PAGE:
Physician Health

5 steps that can help physicians feel valued at work

Sara Berg, MS , News Editor

Personal well-being often takes a back seat to the myriad demands of daily life. Yet amid the hustle and bustle, true connection can help physicians and other health professionals feel more satisfied and motivated in their careers. And while systemic change is necessary to reduce doctor burnout and improve well-being, Hattiesburg Clinic in southern Mississippi also recognizes the need for finding ways to connect.

In fact, after completing the AMA Organizational Biopsy®, some suggestions for how Hattiesburg Clinic can continue to support well-being centered on more social gatherings with other physicians, professional coaching and peer recognition. Hattiesburg Clinic is a member of the AMA Health System Program, which provides enterprise solutions to equip leadership, physicians and care teams with resources to help drive the future of medicine. Hattiesburg Clinic has more than 450 physicians and non-physician providers located in 17 counties in South Mississippi.

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Even though 84.6% of Hattiesburg Clinic physicians reported feeling satisfied with their job, less than half of respondents said they felt valued by the organization. This signaled an ongoing need to find areas for further engagement.

During an interview with the AMA, two leaders in human resources and employee engagement at Hattiesburg Clinic shared some of the ways that the physician-owned and -governed health care organization is working to improve their physicians’ sense that they are valued.

One of the ways to improve well-being, as noted in the survey by physicians and other health professionals at Hattiesburg Clinic, was more social connection.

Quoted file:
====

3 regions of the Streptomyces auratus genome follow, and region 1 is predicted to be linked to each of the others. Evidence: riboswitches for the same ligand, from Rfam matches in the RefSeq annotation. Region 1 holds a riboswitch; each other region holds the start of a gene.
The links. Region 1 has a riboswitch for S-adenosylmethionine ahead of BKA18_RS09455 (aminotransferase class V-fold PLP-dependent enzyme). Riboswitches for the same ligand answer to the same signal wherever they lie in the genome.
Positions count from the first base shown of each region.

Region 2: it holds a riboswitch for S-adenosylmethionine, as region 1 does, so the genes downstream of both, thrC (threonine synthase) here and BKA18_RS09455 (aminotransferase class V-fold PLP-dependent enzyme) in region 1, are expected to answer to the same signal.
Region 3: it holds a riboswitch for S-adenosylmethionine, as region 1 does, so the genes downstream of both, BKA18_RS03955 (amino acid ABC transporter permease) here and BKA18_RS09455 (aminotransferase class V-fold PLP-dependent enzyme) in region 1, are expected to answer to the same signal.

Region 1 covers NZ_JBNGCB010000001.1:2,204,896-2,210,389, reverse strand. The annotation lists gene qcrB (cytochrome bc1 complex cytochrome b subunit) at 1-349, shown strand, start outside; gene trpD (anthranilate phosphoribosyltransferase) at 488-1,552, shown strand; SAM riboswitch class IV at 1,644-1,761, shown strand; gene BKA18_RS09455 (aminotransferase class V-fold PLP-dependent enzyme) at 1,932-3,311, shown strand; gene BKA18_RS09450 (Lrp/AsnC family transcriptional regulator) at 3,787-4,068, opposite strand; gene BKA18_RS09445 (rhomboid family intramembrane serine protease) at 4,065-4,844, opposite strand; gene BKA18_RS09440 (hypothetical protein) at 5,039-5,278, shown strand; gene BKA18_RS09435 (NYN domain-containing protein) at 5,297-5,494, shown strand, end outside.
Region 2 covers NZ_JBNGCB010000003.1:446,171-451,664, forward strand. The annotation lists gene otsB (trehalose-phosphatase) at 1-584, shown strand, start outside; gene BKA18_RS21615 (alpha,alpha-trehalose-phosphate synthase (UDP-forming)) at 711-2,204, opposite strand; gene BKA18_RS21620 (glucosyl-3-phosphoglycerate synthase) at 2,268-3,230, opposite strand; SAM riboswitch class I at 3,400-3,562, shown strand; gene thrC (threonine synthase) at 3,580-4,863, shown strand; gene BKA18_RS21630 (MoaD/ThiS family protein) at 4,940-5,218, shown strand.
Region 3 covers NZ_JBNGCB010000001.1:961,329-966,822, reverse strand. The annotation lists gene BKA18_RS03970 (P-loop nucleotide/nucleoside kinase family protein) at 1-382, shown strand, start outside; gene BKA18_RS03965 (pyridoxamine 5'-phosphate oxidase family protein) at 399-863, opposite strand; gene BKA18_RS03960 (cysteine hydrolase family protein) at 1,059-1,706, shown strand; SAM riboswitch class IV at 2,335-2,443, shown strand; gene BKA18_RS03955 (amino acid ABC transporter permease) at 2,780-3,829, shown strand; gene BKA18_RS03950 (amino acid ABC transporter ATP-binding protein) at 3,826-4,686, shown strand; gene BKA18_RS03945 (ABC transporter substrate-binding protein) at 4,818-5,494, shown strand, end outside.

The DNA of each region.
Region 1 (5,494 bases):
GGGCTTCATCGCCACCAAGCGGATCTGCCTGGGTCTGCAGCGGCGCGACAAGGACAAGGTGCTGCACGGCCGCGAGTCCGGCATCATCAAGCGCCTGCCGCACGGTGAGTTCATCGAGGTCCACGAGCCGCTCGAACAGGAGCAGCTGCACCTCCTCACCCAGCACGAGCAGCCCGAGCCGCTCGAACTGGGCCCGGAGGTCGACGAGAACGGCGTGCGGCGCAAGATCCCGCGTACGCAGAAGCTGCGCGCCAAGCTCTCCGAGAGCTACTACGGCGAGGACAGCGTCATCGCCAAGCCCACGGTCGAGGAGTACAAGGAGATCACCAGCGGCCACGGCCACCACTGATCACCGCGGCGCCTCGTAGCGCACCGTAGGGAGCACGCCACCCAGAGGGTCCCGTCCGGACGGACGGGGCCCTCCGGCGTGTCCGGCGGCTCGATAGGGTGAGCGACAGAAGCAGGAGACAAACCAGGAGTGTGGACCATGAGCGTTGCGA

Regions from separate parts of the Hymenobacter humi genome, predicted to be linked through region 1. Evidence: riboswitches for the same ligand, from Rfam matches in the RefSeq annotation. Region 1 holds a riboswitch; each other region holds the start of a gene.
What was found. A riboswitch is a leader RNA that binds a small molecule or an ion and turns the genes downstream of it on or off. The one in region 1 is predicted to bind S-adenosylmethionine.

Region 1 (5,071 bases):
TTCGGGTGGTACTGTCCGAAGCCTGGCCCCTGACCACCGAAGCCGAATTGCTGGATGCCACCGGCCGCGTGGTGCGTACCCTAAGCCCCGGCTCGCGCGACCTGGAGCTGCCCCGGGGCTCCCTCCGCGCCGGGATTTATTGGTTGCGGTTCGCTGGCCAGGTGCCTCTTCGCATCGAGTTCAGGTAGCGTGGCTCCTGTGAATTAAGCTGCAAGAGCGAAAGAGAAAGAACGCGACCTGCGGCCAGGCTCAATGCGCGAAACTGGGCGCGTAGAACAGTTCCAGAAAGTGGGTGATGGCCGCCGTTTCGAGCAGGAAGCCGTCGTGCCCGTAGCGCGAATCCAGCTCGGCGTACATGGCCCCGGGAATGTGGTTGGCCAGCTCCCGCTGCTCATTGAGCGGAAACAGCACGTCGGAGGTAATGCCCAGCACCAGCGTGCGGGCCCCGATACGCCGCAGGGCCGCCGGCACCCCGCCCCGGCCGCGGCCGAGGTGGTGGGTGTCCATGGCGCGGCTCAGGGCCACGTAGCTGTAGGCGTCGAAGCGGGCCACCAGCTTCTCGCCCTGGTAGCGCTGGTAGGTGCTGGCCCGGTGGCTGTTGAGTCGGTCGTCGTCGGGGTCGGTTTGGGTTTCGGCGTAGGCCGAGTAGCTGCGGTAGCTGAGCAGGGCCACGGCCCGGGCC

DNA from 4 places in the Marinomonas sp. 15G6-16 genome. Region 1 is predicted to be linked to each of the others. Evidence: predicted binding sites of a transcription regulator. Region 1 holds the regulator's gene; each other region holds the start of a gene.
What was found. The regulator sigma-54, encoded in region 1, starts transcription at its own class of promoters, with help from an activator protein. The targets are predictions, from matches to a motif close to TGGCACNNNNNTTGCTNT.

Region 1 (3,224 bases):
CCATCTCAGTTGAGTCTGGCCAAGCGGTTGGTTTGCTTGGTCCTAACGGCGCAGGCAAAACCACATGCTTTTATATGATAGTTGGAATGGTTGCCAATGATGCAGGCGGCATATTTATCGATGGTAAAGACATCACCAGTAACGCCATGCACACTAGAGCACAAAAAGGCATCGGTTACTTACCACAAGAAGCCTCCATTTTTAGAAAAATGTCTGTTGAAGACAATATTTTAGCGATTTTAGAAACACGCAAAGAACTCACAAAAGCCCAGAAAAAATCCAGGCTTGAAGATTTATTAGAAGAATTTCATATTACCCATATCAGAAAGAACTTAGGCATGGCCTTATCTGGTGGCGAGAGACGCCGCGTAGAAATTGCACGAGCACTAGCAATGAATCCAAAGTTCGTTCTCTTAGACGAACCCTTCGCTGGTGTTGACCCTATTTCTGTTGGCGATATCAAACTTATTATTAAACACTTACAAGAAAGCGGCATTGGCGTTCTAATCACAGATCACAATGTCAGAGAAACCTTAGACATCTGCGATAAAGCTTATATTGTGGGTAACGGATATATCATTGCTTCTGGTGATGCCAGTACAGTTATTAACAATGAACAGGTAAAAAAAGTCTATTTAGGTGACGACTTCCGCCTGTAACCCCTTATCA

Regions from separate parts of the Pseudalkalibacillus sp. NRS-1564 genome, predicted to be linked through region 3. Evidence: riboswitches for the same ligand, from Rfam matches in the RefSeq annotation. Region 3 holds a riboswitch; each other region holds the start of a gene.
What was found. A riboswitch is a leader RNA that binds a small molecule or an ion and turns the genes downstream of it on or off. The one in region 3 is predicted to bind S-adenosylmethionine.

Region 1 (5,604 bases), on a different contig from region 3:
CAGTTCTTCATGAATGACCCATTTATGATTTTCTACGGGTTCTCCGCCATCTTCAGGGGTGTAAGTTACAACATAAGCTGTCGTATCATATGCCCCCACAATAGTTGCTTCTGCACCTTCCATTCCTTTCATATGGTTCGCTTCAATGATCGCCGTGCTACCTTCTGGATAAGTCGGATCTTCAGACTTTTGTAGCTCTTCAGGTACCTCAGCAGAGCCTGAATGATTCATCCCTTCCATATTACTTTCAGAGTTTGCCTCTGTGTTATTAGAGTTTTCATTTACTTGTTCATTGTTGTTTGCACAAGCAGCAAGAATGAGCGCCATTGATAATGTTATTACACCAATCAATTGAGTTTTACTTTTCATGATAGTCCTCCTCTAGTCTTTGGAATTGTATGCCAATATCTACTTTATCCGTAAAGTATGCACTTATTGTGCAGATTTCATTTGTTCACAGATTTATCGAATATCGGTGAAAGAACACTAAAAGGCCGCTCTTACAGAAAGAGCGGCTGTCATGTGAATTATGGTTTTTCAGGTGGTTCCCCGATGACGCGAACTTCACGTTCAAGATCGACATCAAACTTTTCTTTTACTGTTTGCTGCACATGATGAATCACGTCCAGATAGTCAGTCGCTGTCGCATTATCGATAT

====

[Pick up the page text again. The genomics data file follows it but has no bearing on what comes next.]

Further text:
Hattiesburg Clinic has a few different initiatives to support social connection. For example, the organization “had a big party for our entire physician and support staff at our local zoo,” said Rebecca Lauderdale, MD, an internist who serves as the clinic’s physician well-being champion, in an “AMA Update” episode on improving satisfaction and well-being.

“We had about 2,500 people come. We invited all of our employees and their families, and we got excellent feedback about that,” Dr. Lauderdale added.

The zoo outing “was a labor of love. To figure out how to do this … we worked with our zoo in the city, and they shut it down for us,” said Susan Yarrow, employee engagement coordinator at Hattiesburg Clinic. “We figured out all the logistics and what we were going to do.”

“People loved it,” Yarrow said of the zoo outing. “They loved being able to take their families. They loved that the clinic did this for them.”

The occasion also was used to help do good. A human-resources employee designed a T-shirt, and sales of the shirt generated thousands of dollars that were donated to the Edwards Street Fellowship Health Clinic, which offers free medical, dental and pharmaceutical care to eligible uninsured or underinsured area residents.

“It speaks to our sense of community and belonging as employees of Hattiesburg Clinic,” said Ann Johnson, director of human resources at Hattiesburg Clinic. “People really cherish that about working here. It’s like working with family.”